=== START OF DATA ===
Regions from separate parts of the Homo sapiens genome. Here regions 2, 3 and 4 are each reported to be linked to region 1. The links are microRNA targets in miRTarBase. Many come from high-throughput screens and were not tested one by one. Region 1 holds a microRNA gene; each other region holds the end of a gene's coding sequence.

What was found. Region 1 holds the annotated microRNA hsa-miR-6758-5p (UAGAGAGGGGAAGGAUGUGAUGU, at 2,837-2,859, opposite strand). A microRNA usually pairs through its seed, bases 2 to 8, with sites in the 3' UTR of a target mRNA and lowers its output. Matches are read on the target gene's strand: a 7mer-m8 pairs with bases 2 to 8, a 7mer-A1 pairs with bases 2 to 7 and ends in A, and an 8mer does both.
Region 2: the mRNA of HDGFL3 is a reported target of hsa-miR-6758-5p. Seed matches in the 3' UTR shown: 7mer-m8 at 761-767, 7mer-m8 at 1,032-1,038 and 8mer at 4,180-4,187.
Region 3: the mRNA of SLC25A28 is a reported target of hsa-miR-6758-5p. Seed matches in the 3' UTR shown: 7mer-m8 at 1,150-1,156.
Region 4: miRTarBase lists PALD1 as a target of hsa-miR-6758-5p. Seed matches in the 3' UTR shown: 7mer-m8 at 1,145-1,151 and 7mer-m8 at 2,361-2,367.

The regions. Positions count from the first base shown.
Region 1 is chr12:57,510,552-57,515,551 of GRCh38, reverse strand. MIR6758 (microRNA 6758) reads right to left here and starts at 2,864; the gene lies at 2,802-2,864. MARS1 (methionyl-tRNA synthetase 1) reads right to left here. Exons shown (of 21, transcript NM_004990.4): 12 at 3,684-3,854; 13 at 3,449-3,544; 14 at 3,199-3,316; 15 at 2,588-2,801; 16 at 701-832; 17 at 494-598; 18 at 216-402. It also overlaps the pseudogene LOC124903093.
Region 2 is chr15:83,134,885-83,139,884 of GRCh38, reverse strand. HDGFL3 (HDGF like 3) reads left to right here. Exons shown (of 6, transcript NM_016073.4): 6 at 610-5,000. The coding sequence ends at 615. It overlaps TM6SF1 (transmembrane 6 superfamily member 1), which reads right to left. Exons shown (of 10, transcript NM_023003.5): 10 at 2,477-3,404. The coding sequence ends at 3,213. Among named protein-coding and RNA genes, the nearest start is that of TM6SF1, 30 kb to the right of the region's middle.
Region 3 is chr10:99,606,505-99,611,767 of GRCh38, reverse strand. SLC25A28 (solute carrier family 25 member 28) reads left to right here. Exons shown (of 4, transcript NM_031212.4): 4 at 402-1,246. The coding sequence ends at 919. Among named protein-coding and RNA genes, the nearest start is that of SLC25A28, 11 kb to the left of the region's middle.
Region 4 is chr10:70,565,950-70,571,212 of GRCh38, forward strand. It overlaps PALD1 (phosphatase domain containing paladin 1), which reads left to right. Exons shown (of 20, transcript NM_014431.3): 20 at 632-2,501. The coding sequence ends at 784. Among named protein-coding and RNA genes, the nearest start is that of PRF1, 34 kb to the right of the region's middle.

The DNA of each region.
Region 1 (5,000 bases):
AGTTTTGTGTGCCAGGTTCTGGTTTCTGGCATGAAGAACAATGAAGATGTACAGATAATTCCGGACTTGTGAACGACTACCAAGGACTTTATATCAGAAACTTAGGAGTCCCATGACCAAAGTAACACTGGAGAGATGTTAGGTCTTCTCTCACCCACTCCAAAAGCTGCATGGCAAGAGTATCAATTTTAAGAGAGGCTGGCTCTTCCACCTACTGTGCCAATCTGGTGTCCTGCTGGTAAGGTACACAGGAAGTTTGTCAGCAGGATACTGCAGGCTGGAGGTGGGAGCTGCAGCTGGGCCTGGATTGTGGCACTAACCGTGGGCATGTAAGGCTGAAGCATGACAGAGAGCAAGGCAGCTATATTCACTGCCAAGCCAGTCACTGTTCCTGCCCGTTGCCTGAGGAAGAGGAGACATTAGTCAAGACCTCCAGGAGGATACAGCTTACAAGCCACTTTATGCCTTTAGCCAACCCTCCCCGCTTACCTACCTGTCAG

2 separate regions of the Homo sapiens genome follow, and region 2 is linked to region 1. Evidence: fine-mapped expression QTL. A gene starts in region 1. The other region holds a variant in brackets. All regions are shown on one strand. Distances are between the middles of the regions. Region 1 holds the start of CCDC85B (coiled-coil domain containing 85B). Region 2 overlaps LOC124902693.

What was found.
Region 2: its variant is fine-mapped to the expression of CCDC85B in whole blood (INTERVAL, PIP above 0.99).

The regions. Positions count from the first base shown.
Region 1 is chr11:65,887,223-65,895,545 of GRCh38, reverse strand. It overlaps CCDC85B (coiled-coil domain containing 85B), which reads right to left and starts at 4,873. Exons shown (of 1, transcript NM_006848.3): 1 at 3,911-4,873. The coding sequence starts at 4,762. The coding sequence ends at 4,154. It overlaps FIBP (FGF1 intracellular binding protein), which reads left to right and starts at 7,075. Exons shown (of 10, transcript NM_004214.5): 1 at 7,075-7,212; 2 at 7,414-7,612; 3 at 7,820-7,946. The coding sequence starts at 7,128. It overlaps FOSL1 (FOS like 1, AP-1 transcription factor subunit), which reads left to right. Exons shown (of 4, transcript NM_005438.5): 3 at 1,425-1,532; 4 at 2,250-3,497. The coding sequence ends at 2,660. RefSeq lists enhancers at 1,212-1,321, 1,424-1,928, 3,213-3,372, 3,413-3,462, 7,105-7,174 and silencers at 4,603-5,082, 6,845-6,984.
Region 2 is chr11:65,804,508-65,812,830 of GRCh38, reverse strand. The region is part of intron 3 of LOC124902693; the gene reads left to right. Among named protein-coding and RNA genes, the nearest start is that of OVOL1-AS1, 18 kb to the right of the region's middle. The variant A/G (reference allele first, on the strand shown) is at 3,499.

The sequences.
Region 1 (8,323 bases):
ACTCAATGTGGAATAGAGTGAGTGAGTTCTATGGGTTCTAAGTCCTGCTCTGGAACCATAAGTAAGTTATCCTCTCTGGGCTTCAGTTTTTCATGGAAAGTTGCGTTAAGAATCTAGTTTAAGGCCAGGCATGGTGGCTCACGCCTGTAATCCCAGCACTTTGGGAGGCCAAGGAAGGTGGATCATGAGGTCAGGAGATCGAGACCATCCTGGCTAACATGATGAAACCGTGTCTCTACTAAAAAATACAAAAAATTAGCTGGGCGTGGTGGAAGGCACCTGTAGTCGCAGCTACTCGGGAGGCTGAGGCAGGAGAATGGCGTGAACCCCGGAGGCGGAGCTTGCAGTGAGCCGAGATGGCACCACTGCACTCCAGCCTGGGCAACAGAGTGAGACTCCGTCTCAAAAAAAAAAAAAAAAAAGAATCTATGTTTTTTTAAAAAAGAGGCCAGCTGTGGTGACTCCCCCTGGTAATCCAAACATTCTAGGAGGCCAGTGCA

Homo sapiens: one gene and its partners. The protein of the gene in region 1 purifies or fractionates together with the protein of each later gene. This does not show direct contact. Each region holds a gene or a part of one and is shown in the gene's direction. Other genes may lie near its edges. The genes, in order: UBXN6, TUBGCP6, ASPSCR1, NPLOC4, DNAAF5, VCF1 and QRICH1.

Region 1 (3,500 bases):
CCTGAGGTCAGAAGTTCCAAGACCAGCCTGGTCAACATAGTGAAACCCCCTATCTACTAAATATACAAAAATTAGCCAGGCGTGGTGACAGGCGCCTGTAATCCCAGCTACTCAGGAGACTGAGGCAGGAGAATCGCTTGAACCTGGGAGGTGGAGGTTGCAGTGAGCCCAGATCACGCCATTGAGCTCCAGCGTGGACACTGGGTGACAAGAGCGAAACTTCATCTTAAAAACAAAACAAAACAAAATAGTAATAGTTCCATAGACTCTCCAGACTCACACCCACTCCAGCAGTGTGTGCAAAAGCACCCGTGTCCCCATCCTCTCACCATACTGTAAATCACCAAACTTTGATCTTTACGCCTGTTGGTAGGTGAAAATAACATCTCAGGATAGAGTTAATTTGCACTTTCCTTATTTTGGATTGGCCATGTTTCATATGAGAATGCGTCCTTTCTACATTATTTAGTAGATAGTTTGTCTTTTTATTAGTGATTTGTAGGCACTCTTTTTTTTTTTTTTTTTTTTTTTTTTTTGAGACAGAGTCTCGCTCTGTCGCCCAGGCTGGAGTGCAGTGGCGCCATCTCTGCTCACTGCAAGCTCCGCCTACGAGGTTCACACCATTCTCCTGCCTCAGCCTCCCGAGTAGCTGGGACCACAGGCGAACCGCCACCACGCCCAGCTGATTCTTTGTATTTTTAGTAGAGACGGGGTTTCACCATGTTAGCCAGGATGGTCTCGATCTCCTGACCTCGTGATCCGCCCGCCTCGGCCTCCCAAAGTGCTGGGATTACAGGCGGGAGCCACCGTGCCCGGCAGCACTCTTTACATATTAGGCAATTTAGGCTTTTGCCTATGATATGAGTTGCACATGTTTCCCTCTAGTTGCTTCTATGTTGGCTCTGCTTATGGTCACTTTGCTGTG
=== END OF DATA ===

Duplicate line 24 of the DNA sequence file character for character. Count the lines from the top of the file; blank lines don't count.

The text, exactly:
Region 1 (3,500 bases):